Had the bout been for Lee’s title, he would have retained it on the draw, but, as it turned out, he was assured of remaining the champ in any case as Quillin failed to make weight on Friday, tipping the scales at 161.4 pounds. Perhaps “Kid Chocolate” should have restricted himself to broccoli or brought in Marie Osmond, she of all those NutriSystem weight-loss commercials, to serve as his strength-and-conditioning coach.

“What can I say? I didn’t make weight,” Qullin said. “I want to apologize to Andy Lee and to all my supporters and fans. I made every effort to make weight, but it just wasn’t meant to be. I have no one to blame but myself.”

The matter of weight – the need to go up or down – was a major pre- and post-fight topic, and not only by the principals in the gargantuan, 10-bout card which took over 7½ hours to complete, from start to finish.

“That’s a lot of boxing – maybe a little too much,” mused promoter Lou DiBella near the conclusion of his long day’s journey into late, late night, despite the fact the co-main events – the second telecast of Al Haymon’s Premier Boxing Champions series on NBC – began in prime time. “I want to go to sleep.”

Garcia, who earned $1.5 million (to Peterson’s $1.2 million), is moving up from super lightweight to welterweight because it’s what his body is telling him, as well as his hope for a fattened bank account. He is aware that the welters are and likely will continue to be boxing’s marquee division, and that campaigning as a 147-pounder might someday bring him a megabucks payday against either Floyd Mayweather Jr. or Manny Pacquiao, whose welterweight unification showdown on May 2 will be the richest prizefight of all time, with each man likely to come away with a payday of $100 million-plus.

“I would love to fight one of them, but I need a couple of fights at 147 first,” Garcia reasoned, although he and his pop probably wouldn’t elect to wait if Mayweather or Pacquiao anointed Danny as their next man up.

Also heading to welterweight is impressive 22-year-old Puerto Rican prospect Prichard Colon (14-0, 11 KOs), who scored a ninth-round stoppage of Daniel Calzada (11-14-2, 2 KOs) on the undercard. Colon is currently a super welterweight, but he came in at a trim 148 pounds against Calzada and he concluded that it would be easy to shed another pound for a dive into the dangerous but profitable waters of the fight game’s deepest talent pool. “It is a stacked division,” Colon acknowledged. “There’s so many big names out there, you know?”

It remains to be seen whether PBC – which is heavily underwritten by Haymon, who sees the ambitious project as a means to vault boxing back into the mainstream, and not just for a special occasion, like May-Pac – is a business visionary like, say, Bill Gates, or an investor in an outdated product and destined to lose his figurative shirt. But the shadowy Haymon has a cast of thousands (OK, hundreds) under contract, and all those fighters need to stay busy. Marathon cards on PBC nights are likely to be the rule rather than the exception, at least in the foreseeable future.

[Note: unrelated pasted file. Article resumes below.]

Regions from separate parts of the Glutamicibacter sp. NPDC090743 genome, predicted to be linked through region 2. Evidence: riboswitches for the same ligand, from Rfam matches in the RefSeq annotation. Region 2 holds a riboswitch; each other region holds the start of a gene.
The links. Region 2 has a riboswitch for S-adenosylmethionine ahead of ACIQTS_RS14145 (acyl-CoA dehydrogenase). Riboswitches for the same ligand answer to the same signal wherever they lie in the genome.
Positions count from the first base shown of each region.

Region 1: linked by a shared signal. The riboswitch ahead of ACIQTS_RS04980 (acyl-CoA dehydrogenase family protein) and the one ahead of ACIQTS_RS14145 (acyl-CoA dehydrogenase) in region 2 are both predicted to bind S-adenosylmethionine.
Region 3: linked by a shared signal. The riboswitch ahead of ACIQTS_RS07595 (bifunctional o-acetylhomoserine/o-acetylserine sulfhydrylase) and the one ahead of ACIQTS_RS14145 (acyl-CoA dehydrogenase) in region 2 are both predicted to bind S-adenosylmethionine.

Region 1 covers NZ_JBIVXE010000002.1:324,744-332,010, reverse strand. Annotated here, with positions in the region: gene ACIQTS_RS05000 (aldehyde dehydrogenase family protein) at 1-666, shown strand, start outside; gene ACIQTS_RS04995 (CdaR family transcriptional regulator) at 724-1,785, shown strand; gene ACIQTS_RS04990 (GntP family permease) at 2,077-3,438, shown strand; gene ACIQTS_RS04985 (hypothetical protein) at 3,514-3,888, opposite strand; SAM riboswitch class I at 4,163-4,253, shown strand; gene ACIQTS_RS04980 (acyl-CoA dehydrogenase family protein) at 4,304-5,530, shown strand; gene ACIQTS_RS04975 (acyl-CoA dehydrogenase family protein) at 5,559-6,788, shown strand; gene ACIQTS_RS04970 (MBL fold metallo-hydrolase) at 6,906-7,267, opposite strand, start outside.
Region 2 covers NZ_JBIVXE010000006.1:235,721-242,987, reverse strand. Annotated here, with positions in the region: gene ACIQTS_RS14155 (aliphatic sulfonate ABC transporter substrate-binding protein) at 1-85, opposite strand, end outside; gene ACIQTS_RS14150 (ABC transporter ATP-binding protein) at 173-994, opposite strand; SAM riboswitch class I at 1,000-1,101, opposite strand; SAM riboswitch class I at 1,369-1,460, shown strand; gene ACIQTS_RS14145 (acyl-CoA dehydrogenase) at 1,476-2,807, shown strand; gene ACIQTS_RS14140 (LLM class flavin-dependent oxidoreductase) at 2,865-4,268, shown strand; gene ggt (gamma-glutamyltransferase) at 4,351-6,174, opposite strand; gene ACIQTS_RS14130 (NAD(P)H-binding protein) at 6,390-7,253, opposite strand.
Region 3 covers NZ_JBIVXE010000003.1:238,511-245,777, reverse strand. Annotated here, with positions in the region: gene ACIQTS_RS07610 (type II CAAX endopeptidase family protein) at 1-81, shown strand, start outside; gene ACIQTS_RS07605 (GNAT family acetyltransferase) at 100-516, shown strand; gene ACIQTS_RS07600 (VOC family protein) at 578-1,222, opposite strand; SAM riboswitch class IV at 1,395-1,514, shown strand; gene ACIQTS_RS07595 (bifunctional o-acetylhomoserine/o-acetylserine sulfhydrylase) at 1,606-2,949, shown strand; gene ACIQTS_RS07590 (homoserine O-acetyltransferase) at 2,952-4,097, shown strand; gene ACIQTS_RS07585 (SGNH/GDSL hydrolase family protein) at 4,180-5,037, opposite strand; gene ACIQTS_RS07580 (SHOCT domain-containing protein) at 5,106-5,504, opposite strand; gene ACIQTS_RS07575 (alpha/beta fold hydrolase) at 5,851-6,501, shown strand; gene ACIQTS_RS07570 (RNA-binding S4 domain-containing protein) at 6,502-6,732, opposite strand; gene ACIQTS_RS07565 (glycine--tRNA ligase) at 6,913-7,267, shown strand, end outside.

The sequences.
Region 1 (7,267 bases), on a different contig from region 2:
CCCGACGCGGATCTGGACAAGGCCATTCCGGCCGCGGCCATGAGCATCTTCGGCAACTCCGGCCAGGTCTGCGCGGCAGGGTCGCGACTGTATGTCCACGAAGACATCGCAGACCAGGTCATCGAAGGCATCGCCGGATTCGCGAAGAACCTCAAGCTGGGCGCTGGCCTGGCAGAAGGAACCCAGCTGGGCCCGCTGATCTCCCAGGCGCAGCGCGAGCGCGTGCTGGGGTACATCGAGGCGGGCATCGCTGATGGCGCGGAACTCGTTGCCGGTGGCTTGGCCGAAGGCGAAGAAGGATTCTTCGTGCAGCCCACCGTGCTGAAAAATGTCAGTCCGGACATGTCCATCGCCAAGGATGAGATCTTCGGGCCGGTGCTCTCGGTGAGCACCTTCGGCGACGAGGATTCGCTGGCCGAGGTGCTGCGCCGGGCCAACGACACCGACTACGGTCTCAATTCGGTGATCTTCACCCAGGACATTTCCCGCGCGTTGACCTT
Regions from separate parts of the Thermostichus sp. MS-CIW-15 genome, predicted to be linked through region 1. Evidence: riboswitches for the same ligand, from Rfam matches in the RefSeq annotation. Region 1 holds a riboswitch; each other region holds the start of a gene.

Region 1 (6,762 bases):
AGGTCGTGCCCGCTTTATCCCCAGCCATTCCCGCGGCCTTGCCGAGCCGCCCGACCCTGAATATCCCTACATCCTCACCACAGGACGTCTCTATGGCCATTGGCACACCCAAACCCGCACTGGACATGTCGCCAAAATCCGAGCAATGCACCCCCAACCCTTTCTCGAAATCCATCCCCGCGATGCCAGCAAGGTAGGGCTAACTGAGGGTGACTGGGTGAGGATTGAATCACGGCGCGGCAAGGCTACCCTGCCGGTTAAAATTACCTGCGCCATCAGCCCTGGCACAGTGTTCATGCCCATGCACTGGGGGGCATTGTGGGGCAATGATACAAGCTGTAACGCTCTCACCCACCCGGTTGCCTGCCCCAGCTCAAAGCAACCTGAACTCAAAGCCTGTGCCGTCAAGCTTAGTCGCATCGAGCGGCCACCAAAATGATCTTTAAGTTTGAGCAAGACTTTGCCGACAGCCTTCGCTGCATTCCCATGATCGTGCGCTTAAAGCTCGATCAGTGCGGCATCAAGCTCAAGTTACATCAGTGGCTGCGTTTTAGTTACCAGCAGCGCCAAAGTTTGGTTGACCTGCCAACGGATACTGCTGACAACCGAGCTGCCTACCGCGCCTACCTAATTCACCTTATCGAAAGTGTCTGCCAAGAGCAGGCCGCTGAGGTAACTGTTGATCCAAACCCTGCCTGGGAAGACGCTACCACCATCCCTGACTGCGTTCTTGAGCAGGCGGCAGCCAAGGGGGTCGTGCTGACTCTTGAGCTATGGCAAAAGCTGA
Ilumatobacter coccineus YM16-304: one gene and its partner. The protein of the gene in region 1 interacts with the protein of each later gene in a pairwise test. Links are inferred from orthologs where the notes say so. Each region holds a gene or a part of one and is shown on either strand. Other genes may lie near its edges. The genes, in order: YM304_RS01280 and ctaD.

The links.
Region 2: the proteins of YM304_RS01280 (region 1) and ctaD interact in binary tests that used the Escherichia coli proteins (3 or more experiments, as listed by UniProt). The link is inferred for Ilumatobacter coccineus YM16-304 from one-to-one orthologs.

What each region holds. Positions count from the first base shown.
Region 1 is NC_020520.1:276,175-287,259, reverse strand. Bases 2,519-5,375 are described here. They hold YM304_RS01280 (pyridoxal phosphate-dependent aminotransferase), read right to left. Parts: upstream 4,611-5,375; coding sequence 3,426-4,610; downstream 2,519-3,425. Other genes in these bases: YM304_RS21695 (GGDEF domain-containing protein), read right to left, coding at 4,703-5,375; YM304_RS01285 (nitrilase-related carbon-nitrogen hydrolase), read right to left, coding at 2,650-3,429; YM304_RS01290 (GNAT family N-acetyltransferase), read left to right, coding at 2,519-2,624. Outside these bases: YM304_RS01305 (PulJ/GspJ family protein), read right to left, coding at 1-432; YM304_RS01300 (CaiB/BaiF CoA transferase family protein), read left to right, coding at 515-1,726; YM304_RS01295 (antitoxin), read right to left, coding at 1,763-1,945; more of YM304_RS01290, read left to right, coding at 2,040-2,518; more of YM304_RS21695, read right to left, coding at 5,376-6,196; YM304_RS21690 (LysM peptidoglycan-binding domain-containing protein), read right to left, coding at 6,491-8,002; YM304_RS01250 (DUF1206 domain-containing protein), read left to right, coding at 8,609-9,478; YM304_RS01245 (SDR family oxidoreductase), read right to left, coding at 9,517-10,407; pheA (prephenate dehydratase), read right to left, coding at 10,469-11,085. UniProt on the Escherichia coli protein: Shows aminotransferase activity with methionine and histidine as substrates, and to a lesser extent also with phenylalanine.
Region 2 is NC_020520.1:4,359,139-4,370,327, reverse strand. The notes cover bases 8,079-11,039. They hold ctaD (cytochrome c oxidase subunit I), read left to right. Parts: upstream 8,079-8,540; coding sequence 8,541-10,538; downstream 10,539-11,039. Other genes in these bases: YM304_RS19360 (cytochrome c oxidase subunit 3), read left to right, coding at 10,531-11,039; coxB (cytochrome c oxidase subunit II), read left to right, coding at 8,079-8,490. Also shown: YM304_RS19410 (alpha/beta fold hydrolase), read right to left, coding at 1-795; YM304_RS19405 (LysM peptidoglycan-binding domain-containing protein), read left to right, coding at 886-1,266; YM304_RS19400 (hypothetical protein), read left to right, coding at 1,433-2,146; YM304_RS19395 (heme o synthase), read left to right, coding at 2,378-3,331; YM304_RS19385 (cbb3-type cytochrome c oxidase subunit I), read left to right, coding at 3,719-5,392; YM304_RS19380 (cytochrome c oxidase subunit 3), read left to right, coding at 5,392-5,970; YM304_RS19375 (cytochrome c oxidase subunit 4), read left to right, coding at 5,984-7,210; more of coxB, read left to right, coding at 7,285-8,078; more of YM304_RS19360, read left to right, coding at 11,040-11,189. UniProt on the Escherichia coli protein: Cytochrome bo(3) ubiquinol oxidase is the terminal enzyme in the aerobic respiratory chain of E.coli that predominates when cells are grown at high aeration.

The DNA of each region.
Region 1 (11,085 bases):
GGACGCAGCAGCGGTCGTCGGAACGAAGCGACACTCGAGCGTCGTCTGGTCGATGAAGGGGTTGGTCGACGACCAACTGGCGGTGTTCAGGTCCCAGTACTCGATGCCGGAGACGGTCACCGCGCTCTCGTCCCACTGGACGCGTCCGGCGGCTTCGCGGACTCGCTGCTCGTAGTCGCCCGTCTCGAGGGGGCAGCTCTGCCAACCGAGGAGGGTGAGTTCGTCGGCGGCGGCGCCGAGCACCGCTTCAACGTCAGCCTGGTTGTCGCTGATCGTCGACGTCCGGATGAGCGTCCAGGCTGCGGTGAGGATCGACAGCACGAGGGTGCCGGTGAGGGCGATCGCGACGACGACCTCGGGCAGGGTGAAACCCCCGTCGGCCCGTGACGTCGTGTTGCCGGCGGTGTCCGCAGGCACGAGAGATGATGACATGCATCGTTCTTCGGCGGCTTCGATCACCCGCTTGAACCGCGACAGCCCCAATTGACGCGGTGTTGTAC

For on-site consumers desirous of getting more bang for their buck, Saturday’s Barclays Center show was a veritable orgy of pleasant excess. There were three walkout bouts (all televised via NBC SportsNet) after Garcia-Peterson, which were attractive in their own right: welterweight Errol Spence Jr. (16-0, 13 KOs) stopped Samuel Vargas (20-2-1, 10 KOs) in four rounds; light heavyweight Marcus Browne (14-0, 11 KOs) halted celebrity son Aaron Pryor Jr. (19-8-1, 12 KOs) in six and junior welterweight Felix Diaz (17-0, 8 KOs) scored a unanimous, 10-round decision over Gabriel Bracero (23-2, 4 KOs).

The five pre-NBC fights also were televised, internationally, and featured both old (former WBA welterweight champ Luis Collazo, who turns 34 on April 22) and new (Colon). The entire as a whole was a United Nations smorgasbord, too, with fighters hailing from Northern Ireland, Hungary, Mexico, Puerto Rico, Ukraine, Ireland, Canada and the Dominican Republic. All right, so neither PBC event has featured anything along the classic lines of a Marvin Hagler-Sugar Ray Leonard (Leonard was at ringside, as a color commentator) or Diego Corrales-Jose Luis Castillo I, but they’ve featured very good fighters in reasonably competitive matchups, with Part 2 exceeding Part 1.

If the product continues to improve, boxing just might find the wider audience it has been searching for since the sport got regular dates on over-the-air telecasts in the way back when of Howard Cosell and Don Dunphy.

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Michael Dutchover Remains Undefeated in Ontario, Calif.

Transplanted Texan Michael Dutchover needed a little time to figure out Costa Rican Bergman Aguilar but when he did it was over quickly on Friday.

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Michael Dutchover

ONTARIO-Calif.-Transplanted Texan Michael Dutchover needed a little time to figure out Costa Rican Bergman Aguilar but when he did it was over quickly on Friday.

Lightweight prospect Dutchover (11-0, 8 KOs) knocked out southpaw Aguilera (14-4-1, 4 KOs) in the fifth round with a barrage of body blows that left the Costa Rican limp at the Doubletree Hotel.